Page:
Friday, October 7, 2011

Poetry Guest Blogger - Chris

Hello Everyone!

I have a treat for all you poetry and culture lovers. My  poetry guest blogger is Chris. Chris lives in Australia and Singapore and has a list of writing accomplishments.

“His newest collection: ‘The Bearded Chameleon’ explores cultural adoption as a convert to Sikhism. ‘The Laughing Buddha Cab Company’ (2007) looks at Asia through a series of taxi rides. Mooney-Singh’s fiction has appeared in ‘The Best of South-East Asian Erotica’, ‘The Best of Singapore Erotica’, ‘Love and Lust in Singapore’ and ‘Crime Search: Singapore’. Has several guest appearances at festivals. “Two short plays were produced for the Singapore Short and Sweet festival in 2008 and 2009. He was a guest at the Austin International Poetry Festival (2003), the Man Hong Kong International Literary Festival (2004) and the Kuala Lumpur International Literary Festival (2007), the Salt of the Tongue Festival and the Melbourne Overload Poetry Festival in 2010.”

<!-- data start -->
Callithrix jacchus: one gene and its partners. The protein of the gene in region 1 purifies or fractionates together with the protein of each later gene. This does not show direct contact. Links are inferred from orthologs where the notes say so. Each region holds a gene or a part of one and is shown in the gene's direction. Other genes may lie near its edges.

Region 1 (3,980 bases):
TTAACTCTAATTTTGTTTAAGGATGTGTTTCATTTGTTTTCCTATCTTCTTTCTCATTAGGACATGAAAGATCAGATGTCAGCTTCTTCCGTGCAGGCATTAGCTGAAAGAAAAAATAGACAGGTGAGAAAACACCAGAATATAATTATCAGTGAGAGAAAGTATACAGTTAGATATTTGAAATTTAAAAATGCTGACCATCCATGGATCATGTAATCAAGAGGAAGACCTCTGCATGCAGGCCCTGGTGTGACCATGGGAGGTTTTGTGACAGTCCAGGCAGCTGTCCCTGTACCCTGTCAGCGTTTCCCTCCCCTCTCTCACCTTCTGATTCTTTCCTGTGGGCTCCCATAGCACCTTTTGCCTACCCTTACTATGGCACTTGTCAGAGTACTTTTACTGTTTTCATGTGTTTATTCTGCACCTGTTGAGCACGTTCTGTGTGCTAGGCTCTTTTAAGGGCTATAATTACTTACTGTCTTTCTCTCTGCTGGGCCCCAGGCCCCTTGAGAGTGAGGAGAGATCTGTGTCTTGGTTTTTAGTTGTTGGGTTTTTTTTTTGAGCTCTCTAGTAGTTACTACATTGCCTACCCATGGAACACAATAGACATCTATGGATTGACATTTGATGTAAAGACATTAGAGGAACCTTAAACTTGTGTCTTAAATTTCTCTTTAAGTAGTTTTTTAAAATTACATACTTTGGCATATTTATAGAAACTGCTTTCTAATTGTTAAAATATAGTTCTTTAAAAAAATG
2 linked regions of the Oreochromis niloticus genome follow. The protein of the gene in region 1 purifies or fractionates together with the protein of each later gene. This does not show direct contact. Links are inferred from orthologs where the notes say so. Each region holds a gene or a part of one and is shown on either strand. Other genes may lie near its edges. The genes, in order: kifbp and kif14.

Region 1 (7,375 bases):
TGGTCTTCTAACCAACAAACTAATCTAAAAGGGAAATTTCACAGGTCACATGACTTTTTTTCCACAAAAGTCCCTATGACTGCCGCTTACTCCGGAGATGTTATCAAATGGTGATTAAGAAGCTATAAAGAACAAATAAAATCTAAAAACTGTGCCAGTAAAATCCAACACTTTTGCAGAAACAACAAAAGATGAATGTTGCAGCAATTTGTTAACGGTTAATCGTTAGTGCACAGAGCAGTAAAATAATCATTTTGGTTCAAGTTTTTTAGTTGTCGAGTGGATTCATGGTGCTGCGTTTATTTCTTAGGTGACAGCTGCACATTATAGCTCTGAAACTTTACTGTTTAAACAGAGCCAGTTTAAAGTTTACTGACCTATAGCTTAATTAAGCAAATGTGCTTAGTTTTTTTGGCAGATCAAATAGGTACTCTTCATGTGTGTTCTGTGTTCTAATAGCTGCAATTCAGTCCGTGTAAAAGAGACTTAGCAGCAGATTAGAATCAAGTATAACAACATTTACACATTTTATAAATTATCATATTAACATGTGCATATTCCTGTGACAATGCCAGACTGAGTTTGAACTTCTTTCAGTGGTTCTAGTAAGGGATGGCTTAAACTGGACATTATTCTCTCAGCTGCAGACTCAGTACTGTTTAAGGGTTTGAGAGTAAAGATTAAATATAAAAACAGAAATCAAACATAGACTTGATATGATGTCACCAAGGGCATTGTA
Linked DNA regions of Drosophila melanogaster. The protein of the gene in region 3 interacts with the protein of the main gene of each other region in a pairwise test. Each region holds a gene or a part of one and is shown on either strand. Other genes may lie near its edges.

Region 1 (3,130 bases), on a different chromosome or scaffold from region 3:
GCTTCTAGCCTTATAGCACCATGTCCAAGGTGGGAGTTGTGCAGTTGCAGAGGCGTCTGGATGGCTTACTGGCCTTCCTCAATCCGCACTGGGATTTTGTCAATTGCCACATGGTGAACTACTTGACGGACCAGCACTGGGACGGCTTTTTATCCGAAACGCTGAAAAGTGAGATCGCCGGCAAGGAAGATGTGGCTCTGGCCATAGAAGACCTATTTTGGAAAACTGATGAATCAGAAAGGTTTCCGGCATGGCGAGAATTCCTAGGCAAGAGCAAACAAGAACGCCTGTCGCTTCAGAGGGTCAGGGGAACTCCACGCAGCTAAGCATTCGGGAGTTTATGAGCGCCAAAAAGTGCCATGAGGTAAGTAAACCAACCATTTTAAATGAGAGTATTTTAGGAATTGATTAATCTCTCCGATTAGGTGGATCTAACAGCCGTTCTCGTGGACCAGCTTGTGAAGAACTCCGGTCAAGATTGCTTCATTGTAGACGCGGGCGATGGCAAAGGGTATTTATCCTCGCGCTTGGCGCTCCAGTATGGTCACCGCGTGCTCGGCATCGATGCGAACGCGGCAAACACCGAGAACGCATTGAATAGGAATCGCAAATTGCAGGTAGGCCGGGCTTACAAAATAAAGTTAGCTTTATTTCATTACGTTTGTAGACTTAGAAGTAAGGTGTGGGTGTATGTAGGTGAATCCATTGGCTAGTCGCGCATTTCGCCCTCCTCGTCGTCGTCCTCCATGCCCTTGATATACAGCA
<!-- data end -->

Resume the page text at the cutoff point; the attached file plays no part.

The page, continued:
Chris was kind enough to answer some questions for me and share his knowledge, experience and one of his poems. Enjoy.

1)  Chris, you are currently attending Monash University, Melbourne as a post-graduate research scholar. Could you please explain in detail what exactly you do for your post-graduate studies?